A Tour through South Wales and Monmouthshire; by J. T. Barber, F.S.A.

After a very appropriate and scientific introduction, the tour commences in the neighbourhood of Bristol, whence a voyage is made in a Welch hoy to Swansea, exhibiting a humorous display of local character. Swansea town, castle, and manufactories, are severally treated, together with an account how liberally the charms of Cambrian beauties are there exhibited, in the salutary exercise of sea bathing. Several remnants of baronial fortresses grace this vicinity; on leaving which, the author traverses the commanding height of Pembree-hill, and, after noticing the very picturesque ruin of Kidwelly castle, reaches Caermarthen. There observing, that the work of scavengers was performed by young women, while, "in the same point of view, seated behind a counter, a brawny fisted fellow, was folding up ribbands and laces;" he launches into reflections that will hardly be acceptable to men-milliners and haberdashers. Many beautiful ruins, picturesque towns, odd customs, and well-told adventures, occupy the work, until Pembroke, with Milford Haven, and other interesting objects in its vicinity, oblige a pause over superior attractions.

The tour then traverses the Precelly mountain, and along the western coast of the principality, to Cardigan, describing, in its progress, the episcopal decay of St. David's, and several druidical relics. Near Cardigan, Kilgarran Castle appears to possess very high claims to picturesque grandeur. Hence the route continues near the coast to Aberistwyth, a pleasant watering place, well adapted for bathing, and much to be approved, for the propriety of its regulations. Now skirting the northern confine of South Wales, the remarkable scenery of the Devil's Bridge, and the grand falls of the Mynach, call forth an animated description, which we shall give in the author's own words.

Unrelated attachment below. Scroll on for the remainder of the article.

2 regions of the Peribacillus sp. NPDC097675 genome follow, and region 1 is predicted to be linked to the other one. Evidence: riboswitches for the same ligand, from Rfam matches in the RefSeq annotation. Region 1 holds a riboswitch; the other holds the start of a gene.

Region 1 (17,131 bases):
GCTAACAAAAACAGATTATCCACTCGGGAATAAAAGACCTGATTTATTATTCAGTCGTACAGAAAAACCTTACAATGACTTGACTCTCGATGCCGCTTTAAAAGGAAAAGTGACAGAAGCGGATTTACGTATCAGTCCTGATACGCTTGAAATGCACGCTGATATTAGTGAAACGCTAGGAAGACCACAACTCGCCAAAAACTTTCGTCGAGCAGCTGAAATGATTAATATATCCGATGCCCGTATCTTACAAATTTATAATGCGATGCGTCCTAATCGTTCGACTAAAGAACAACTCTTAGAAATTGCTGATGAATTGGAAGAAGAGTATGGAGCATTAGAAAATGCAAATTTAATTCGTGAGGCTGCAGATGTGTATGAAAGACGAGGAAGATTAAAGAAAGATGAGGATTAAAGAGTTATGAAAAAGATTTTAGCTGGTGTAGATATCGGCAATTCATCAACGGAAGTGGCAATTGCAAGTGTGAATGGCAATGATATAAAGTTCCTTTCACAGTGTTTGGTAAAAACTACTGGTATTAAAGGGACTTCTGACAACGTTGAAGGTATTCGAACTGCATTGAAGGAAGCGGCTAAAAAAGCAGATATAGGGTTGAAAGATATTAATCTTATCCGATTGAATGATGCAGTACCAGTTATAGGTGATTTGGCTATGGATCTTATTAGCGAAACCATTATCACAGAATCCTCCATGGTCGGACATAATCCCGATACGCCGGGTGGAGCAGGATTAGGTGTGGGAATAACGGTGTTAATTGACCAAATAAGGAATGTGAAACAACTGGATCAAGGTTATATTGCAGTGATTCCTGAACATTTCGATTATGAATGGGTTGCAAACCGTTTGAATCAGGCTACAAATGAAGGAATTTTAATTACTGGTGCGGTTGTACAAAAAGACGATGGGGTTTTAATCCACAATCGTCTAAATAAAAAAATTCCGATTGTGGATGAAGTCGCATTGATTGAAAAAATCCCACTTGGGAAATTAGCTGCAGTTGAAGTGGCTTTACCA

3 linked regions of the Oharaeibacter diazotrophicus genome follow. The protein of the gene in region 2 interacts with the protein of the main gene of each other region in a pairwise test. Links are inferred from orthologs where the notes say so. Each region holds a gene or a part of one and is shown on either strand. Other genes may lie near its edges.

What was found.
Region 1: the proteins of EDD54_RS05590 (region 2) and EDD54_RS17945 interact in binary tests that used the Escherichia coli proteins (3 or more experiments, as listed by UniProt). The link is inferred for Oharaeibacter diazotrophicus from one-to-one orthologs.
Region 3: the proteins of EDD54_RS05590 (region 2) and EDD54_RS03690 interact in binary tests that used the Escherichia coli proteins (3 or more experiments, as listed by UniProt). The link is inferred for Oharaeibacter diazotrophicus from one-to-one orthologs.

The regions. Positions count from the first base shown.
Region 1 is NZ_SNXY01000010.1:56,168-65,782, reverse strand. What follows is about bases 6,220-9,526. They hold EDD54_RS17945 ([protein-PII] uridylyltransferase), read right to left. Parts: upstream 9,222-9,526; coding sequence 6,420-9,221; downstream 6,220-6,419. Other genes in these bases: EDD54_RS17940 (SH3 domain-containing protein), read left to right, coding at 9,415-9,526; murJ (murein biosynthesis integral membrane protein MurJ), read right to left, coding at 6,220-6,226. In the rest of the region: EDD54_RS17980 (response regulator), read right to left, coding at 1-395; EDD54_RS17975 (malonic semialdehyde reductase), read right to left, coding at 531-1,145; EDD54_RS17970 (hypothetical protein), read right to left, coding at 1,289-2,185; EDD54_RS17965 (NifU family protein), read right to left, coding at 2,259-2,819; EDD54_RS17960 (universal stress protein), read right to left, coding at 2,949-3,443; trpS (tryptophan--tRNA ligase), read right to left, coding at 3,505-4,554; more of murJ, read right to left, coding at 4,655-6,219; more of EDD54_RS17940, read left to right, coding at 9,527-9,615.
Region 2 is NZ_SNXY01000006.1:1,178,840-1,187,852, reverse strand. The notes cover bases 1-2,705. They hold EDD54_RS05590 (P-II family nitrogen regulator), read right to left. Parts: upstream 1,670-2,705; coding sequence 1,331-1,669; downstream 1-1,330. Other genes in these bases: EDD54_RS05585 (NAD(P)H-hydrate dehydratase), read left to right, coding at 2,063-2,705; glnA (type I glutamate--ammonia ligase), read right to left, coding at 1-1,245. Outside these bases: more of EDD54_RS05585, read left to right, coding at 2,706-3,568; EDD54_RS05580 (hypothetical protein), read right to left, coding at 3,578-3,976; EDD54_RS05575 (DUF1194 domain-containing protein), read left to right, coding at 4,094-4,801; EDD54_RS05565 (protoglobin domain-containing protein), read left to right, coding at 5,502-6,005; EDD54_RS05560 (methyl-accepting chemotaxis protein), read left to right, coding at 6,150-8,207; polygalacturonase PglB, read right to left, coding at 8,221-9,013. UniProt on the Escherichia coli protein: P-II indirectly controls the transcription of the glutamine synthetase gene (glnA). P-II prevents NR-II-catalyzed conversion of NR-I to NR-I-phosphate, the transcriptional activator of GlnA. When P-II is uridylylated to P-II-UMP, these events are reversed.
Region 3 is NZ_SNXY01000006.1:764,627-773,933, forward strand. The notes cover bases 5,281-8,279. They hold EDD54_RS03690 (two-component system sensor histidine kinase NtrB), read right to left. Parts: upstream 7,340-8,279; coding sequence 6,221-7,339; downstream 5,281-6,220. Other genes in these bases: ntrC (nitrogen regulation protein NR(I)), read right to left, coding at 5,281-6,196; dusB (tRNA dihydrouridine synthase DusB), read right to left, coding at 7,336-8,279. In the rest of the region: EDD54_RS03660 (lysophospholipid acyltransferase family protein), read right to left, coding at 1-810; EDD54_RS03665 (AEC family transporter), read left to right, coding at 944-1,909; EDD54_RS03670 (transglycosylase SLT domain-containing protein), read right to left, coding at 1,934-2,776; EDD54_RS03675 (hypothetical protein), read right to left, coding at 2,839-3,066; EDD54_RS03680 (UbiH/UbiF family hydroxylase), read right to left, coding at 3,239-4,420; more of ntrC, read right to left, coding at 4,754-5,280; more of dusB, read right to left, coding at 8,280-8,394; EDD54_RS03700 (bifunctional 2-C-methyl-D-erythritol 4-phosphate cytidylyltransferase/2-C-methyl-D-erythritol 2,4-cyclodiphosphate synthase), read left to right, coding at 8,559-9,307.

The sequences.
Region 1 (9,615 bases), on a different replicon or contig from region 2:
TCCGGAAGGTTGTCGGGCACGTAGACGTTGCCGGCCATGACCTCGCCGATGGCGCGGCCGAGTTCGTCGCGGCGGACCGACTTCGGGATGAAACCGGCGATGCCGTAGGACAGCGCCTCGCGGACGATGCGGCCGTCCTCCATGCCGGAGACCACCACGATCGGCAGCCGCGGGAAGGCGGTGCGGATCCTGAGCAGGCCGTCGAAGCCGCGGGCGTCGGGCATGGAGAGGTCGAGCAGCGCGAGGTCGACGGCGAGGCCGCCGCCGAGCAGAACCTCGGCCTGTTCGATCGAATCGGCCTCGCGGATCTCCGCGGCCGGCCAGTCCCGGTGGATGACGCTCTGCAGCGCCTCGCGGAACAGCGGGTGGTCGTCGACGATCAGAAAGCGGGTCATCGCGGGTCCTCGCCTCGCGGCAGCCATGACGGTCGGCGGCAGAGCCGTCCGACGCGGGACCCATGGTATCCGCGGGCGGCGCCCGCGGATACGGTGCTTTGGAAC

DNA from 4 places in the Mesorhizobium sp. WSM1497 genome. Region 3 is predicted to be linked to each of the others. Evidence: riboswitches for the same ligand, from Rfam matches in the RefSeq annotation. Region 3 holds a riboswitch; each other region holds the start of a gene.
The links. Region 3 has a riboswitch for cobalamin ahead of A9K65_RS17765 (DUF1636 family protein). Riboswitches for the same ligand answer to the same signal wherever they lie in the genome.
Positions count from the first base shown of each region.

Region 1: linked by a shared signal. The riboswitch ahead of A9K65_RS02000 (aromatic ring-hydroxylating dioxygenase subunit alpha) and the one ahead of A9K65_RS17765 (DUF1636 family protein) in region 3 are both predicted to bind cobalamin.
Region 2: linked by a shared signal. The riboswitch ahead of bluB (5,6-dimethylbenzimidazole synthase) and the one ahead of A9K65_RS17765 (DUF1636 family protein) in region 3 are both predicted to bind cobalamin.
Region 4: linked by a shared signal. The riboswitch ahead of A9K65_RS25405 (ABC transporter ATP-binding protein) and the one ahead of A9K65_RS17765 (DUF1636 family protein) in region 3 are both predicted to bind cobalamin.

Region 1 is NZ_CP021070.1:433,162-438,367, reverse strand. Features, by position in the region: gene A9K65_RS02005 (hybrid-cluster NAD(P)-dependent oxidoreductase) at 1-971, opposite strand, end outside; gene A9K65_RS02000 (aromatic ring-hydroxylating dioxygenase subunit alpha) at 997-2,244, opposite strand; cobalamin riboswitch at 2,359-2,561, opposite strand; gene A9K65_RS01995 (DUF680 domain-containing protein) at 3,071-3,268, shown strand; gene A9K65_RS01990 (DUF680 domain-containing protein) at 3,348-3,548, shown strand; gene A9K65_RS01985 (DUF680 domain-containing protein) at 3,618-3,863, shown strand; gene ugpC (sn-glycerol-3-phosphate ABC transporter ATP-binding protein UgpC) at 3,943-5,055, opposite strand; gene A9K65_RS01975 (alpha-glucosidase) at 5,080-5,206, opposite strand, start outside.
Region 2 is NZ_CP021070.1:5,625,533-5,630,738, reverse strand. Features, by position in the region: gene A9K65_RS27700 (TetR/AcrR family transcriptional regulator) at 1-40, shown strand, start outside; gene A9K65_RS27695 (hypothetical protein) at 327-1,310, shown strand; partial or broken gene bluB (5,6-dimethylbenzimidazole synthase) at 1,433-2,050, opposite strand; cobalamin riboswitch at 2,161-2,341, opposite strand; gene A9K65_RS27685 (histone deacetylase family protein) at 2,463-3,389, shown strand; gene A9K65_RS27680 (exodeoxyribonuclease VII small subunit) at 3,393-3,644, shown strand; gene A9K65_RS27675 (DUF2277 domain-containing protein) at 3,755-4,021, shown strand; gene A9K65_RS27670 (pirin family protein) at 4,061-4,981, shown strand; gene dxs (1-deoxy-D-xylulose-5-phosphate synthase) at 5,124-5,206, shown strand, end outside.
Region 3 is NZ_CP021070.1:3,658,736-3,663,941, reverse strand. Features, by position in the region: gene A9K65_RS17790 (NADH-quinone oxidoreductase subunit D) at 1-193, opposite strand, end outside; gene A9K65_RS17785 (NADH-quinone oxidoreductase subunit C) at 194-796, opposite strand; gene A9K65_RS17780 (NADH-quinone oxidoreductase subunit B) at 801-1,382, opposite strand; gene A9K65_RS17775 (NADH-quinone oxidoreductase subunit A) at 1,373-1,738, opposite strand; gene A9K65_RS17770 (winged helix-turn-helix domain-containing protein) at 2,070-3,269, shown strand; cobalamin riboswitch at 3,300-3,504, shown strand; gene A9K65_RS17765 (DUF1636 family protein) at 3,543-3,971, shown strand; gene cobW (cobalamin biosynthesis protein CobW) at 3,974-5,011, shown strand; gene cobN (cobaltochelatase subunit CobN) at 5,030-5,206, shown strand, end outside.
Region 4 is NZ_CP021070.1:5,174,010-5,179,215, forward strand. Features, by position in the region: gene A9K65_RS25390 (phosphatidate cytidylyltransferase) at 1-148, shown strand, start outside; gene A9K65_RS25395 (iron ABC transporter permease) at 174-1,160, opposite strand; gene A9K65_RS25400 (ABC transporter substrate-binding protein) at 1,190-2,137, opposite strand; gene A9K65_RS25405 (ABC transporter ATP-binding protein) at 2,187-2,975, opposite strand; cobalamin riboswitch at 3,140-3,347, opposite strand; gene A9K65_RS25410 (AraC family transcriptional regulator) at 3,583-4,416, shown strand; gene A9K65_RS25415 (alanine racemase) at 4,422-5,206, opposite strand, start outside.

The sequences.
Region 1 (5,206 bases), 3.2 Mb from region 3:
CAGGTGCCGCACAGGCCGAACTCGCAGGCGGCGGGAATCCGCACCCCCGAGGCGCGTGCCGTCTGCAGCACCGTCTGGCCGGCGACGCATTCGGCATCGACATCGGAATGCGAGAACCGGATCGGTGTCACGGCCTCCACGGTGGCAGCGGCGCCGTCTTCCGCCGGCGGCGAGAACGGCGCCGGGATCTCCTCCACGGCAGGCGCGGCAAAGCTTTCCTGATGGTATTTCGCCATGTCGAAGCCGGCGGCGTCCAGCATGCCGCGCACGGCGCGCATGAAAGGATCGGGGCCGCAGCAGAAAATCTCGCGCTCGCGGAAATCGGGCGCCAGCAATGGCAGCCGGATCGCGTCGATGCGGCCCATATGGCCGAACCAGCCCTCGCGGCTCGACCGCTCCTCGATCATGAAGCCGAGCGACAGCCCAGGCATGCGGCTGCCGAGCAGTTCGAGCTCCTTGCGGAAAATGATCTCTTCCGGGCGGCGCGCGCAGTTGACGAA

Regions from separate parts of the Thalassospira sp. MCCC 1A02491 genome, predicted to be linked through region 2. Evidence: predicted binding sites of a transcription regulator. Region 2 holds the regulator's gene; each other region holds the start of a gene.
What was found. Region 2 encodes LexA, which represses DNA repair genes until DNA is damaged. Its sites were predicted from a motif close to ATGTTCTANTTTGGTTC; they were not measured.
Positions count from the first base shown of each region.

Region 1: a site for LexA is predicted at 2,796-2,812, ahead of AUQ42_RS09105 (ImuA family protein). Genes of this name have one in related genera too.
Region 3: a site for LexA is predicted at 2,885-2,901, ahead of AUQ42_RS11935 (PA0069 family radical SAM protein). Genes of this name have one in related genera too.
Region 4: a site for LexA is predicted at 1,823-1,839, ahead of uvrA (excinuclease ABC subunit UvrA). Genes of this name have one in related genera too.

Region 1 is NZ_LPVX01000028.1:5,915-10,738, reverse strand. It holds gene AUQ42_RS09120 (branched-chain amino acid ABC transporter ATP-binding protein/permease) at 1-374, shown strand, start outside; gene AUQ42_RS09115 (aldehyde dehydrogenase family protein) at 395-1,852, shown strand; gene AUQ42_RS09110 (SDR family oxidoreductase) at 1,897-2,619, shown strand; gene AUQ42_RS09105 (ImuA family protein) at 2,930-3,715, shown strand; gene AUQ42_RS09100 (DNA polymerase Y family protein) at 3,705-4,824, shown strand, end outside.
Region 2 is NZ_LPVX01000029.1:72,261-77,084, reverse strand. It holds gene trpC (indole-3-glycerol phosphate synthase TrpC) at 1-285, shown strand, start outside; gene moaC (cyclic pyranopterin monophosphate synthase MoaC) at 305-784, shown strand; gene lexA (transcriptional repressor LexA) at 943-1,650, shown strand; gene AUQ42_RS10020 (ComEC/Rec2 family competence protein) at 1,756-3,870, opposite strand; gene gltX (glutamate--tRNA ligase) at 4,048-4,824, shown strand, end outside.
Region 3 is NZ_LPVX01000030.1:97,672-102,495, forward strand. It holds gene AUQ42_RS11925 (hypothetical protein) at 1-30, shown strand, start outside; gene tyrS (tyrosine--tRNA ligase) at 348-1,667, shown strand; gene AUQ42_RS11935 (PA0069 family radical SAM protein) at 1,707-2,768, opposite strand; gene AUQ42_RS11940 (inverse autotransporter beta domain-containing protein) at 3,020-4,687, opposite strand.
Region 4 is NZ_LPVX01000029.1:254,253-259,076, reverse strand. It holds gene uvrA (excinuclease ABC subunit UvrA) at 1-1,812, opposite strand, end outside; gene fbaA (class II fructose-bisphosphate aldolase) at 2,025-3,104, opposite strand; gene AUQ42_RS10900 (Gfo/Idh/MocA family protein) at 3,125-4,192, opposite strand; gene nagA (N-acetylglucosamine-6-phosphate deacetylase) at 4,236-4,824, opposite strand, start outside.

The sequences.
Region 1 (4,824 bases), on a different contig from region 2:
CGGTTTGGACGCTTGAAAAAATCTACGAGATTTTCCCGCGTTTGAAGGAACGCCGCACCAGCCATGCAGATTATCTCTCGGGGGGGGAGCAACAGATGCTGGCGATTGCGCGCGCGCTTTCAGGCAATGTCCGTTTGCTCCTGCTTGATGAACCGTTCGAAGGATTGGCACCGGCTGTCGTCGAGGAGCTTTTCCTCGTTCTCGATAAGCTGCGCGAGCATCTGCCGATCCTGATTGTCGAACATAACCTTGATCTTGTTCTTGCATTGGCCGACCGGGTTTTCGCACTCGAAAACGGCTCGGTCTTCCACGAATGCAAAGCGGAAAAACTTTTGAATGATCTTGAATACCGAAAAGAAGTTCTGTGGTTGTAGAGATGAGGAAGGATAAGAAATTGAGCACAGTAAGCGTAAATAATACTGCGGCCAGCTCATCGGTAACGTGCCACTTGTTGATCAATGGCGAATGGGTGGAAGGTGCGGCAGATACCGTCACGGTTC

"The cataract that is here formed by the falls of the Mynach, saluted us with its thundering roar, long ere we approached it; but as we drew near, the strong verberation, rebellowed by surrounding cavernous rocks, seemed to convulse the atmosphere! We hastily put up our horses at the Haford Arms, a solitary inn, and in a few paces, found ourselves on the bridge, suspended over a gulph, at which even recollection shudders. This bridge bestrides a lane of almost perpendicular rocks, patched with wood, whose summits are here scarcely five yardg asunder. At a terrific depth in the glen, rages unseen the impetuous Mynach, engulphed beneath protruding crags, and pendant foliage: but, on looking over the parapet, the half recoiling sight discovers the phrenzied torrent, in one volume of foam, bursting into light, and threatening, as it breaks against the opposing rocks, to tear the mountains from their strong foundations; then, instantly darting into the black abyss beneath, it leaves the imagination free to all the terrors of concealed danger. With emotions of awe, nor without those of fear, we climbed down the side of the rock, assisted with steps that were cut in it, and with some peril, reached the level of the darkened torrents, where, standing on a projecting crag, against which the river bounded, immersed in its spray, and deafened by its roar, we involuntarily clung to the rock. The impression of terror subsiding, left us at liberty to examine the features of the scene. Nearly over our heads, appealed ihe bridge attributed to the handy works of the Devil; but a less